“May we use midges to effect repairs?” Zau/Hereaxo asked, whispering over Moira’s implants.

“No.”

“They would be more effective than…”

“You’re not touching midges for anything more than hull repairs and housekeeping,” Moira snapped. “You probably got us into this mess by screwing around with the jump core back in Covington.”

“That’s {true/not fair}. We might be able to recover overwritten schematic files by offloading some data to the new memory unit.”

“What data?” Moira said, scowling as she snapped the last tool into its storage rack.

The ship hesitated, then replied, “Personality matrices.”

“Nope.”

Moira stalked out of the room and down the passageway towards the jump core. As she moved down the hall the lights flickered, then came on at somewhere around half their usual brightness.

“We {would not/might} endanger the Zau element. We have been auditing our own structure and…”

“Shut the frak up and focus on repairing whatever you can, without using midges. I’m going to check on the jump core.”

Moira raised both hands to shade her eyes as she peered through the thick glass window into the chamber.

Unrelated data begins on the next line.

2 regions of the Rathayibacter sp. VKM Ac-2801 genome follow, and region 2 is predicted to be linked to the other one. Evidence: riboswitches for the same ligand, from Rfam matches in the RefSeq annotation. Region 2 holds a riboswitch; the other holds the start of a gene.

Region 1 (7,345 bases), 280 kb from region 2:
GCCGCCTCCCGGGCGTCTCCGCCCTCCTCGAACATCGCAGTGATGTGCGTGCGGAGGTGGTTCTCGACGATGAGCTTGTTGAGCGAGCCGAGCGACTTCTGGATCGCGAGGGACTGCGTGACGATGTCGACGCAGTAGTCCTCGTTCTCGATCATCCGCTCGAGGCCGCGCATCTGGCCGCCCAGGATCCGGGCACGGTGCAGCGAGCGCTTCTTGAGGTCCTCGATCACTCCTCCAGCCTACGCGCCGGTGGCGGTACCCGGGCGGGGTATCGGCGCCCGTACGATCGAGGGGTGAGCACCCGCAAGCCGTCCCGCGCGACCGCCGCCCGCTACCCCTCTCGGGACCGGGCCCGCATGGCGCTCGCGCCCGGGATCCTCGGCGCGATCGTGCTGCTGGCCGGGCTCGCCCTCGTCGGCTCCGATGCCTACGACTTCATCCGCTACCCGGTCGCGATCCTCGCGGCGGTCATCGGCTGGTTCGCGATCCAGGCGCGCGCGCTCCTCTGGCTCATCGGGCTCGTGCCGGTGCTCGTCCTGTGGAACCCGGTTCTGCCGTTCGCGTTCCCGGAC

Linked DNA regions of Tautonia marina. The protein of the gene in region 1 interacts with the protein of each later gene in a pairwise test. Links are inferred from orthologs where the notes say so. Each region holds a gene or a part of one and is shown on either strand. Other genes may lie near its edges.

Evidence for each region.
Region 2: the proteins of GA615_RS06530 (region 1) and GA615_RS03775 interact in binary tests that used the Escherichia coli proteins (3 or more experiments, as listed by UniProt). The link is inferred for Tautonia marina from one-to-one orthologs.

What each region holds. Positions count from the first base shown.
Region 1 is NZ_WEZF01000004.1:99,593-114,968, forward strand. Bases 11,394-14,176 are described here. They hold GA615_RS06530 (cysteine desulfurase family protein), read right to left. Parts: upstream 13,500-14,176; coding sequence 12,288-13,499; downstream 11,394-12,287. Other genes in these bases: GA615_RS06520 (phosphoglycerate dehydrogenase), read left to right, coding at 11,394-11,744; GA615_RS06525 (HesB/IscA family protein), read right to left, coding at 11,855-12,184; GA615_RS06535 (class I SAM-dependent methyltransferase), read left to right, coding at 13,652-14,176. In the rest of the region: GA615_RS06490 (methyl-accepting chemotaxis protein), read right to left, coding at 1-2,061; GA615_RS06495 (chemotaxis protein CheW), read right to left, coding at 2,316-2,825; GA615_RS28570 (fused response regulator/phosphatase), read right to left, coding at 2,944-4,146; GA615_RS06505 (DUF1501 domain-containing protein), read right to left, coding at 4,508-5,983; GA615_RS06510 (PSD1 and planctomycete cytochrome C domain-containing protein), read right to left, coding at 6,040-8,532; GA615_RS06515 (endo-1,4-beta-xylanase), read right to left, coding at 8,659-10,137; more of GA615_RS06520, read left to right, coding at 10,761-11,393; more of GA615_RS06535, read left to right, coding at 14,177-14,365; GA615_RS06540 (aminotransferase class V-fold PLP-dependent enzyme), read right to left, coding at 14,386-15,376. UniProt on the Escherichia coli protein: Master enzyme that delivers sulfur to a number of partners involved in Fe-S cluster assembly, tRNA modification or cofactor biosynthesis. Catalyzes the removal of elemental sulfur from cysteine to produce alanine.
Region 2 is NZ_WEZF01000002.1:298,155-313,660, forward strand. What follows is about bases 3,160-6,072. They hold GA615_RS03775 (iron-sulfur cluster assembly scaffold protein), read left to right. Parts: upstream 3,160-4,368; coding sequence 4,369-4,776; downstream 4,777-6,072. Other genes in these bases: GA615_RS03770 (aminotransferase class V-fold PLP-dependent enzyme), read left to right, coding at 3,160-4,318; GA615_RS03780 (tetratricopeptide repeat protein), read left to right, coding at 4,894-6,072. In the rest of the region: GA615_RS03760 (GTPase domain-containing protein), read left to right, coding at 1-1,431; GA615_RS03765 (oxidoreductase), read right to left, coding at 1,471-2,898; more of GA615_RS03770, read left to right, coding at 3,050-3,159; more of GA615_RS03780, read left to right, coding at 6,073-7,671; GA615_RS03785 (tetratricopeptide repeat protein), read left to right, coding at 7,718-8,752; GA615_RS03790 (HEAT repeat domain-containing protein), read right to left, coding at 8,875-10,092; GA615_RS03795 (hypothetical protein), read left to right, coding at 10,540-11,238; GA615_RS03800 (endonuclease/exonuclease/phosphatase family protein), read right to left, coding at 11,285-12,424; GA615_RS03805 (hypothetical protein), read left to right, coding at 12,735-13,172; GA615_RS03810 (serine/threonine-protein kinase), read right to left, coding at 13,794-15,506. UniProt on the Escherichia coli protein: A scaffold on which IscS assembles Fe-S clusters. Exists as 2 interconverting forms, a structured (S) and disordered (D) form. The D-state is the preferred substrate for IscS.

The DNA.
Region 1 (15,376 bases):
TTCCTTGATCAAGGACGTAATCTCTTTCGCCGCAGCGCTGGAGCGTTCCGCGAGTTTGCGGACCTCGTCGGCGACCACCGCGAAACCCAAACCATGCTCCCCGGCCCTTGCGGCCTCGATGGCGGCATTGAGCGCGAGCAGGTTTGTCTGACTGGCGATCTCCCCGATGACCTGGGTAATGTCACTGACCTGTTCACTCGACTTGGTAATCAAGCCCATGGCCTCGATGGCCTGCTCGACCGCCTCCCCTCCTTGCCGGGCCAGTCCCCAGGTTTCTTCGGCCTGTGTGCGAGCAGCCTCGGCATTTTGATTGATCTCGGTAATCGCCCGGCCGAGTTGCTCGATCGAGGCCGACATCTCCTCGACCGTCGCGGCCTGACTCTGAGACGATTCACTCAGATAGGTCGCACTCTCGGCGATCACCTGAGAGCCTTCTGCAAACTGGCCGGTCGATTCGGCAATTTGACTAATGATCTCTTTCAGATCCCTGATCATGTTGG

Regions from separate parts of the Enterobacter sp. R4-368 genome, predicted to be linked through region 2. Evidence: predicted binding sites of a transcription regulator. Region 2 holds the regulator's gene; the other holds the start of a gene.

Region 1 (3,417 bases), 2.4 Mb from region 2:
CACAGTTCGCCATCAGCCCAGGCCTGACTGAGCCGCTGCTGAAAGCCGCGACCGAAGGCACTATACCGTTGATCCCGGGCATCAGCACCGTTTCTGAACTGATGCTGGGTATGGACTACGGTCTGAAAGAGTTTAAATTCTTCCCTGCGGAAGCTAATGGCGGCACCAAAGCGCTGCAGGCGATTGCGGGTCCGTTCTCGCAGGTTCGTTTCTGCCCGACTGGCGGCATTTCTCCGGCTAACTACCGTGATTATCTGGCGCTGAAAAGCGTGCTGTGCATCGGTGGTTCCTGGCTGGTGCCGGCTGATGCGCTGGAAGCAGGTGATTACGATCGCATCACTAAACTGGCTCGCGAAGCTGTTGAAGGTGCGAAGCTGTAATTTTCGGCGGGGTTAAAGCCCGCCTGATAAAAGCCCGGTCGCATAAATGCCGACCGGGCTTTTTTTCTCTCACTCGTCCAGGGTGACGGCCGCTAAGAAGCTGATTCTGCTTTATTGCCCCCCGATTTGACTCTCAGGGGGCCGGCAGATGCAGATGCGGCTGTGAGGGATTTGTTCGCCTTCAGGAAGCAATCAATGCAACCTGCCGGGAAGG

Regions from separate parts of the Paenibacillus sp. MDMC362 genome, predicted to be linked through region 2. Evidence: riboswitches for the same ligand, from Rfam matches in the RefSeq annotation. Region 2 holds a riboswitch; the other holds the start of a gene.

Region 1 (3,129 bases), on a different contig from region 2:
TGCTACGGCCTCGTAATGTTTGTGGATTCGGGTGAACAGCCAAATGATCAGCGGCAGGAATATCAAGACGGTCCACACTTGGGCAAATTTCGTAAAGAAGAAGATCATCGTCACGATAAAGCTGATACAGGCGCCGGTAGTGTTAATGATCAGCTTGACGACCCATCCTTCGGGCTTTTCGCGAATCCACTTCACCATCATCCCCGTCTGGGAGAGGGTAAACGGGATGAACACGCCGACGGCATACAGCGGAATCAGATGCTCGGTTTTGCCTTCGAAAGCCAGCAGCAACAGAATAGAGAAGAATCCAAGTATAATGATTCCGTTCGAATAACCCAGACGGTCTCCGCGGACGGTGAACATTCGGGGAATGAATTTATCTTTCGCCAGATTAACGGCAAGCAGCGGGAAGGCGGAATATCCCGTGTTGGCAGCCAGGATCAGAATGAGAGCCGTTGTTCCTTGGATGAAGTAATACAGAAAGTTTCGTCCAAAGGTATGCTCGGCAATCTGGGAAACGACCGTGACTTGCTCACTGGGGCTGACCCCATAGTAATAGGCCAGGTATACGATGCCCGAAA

She felt her heart rate spike.

“Zau…”

“Sorry, we’re busy temning an overstressed mount on the grave drive. We will be with you again after we make a temno sami show of the shield generators, though since you actually let us use midges on those we might accidentally destroy the ship in the process.”

“Zau, have you…”

“No. Couldn’t possibly. It takes all our concentration to manage a pair of remoras carrying welding equipment. Be easier to use midges to strengthen this bracket, but we’ll have to settle for stone age equipment because someone…”

“Will you shut the hells up and listen to me!” Moira shouted. Obviously Zau was angry enough at her refusal to authorize employing midges near critical systems that she was allowing Heraxo to become dominant. Either that, or both of them were cooperating in making Moira’s life difficult. “What happened to the anomaly in the jump core?”

That got the ship’s attention.

“The anomaly?”

“The gorram cloud bank of creepy soap bubbles that infested the jump core chamber after you temnoed it.”

“That anomaly,” Zau/Heraxo said, speaking through the speaker of a small white remora that had come shooting down the corridor from the engine room. The remora rose up to Moira’s eye level and aimed its visual pickup at the window. “That is inexplicable. It was there before we jumped.”